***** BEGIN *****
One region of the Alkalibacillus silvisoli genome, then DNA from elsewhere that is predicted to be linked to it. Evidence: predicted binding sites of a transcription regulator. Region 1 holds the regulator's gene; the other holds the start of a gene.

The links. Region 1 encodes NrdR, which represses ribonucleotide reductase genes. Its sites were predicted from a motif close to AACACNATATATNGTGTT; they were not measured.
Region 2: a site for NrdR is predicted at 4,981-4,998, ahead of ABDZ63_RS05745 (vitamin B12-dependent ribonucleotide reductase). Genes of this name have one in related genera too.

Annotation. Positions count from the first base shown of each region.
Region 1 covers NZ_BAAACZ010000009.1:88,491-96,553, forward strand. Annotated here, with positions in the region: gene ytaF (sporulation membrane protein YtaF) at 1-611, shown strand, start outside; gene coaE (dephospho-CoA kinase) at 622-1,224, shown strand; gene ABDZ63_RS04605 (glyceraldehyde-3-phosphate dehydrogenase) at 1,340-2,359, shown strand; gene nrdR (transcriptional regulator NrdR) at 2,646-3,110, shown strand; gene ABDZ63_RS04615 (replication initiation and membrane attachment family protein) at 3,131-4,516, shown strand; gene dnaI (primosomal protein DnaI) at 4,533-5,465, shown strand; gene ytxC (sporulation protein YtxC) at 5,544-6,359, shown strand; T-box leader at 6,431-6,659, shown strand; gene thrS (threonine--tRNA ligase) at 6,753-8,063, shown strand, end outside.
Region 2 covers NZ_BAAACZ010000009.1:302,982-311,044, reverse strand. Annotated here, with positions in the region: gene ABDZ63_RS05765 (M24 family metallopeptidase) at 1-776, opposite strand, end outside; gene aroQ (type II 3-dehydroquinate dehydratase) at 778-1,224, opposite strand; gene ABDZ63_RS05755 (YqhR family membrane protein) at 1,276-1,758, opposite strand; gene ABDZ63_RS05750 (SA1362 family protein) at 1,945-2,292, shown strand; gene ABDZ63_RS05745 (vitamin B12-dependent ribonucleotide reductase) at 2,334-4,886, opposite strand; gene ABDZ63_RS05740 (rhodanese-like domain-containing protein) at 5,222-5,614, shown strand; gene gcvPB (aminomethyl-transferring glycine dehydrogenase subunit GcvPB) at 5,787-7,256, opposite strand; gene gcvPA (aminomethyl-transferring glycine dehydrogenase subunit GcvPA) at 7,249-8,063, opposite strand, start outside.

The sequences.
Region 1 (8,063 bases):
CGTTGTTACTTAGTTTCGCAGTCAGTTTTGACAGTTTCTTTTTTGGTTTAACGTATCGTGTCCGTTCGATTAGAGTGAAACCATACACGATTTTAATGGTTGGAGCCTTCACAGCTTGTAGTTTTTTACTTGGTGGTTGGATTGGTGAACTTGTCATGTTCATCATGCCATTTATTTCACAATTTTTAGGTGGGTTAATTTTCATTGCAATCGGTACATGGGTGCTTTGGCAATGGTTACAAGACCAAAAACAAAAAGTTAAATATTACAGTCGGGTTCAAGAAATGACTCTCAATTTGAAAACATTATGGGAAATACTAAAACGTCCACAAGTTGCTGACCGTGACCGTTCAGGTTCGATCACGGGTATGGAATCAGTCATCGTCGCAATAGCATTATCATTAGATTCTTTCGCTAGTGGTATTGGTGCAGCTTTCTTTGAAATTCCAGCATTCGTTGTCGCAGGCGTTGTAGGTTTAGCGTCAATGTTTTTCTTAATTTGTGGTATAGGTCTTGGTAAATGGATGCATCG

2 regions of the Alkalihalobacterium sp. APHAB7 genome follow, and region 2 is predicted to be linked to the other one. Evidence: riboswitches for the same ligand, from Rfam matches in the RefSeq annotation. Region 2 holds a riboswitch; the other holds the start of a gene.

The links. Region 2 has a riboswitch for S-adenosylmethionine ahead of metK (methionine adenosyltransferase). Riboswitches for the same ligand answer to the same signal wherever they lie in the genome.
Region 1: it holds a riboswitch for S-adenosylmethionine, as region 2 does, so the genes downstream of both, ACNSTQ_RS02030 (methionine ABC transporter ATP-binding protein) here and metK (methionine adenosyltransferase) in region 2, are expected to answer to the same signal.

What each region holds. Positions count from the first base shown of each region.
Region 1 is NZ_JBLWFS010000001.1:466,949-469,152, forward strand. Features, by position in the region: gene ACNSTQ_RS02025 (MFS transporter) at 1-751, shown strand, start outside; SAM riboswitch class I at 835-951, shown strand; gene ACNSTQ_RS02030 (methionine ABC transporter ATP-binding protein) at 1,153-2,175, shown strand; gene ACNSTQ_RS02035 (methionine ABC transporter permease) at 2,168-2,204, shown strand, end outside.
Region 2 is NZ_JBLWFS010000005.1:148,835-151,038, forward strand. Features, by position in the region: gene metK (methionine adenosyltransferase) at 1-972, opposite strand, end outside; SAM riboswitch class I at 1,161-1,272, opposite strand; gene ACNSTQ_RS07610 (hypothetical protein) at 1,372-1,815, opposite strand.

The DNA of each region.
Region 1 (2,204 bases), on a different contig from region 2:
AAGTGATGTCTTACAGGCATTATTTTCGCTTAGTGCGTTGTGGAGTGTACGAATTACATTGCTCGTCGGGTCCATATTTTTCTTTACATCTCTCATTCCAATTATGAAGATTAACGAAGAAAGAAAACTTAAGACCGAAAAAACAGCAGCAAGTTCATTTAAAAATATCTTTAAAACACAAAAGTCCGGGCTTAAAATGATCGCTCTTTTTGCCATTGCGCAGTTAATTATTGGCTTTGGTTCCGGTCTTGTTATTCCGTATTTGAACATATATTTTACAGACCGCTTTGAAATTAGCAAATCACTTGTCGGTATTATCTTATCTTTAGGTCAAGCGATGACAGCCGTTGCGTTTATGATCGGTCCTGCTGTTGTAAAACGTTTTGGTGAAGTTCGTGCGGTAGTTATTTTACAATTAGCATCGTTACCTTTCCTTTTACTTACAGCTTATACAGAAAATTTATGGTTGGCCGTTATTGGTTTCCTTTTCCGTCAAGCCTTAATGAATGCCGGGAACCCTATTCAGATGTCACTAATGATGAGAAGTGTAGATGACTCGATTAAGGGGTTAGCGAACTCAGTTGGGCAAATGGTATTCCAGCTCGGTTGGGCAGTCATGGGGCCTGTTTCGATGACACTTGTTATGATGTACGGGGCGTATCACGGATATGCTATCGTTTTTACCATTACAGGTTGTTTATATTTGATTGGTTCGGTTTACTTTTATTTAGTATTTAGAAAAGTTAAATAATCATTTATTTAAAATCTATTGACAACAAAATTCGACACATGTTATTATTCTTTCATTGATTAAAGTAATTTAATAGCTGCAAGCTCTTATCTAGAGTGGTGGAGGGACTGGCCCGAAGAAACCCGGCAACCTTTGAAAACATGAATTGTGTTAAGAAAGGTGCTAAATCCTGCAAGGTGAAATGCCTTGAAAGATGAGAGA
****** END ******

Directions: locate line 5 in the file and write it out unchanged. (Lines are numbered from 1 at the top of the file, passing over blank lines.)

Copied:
Region 1 covers NZ_BAAACZ010000009.1:88,491-96,553, forward strand. Annotated here, with positions in the region: gene ytaF (sporulation membrane protein YtaF) at 1-611, shown strand, start outside; gene coaE (dephospho-CoA kinase) at 622-1,224, shown strand; gene ABDZ63_RS04605 (glyceraldehyde-3-phosphate dehydrogenase) at 1,340-2,359, shown strand; gene nrdR (transcriptional regulator NrdR) at 2,646-3,110, shown strand; gene ABDZ63_RS04615 (replication initiation and membrane attachment family protein) at 3,131-4,516, shown strand; gene dnaI (primosomal protein DnaI) at 4,533-5,465, shown strand; gene ytxC (sporulation protein YtxC) at 5,544-6,359, shown strand; T-box leader at 6,431-6,659, shown strand; gene thrS (threonine--tRNA ligase) at 6,753-8,063, shown strand, end outside.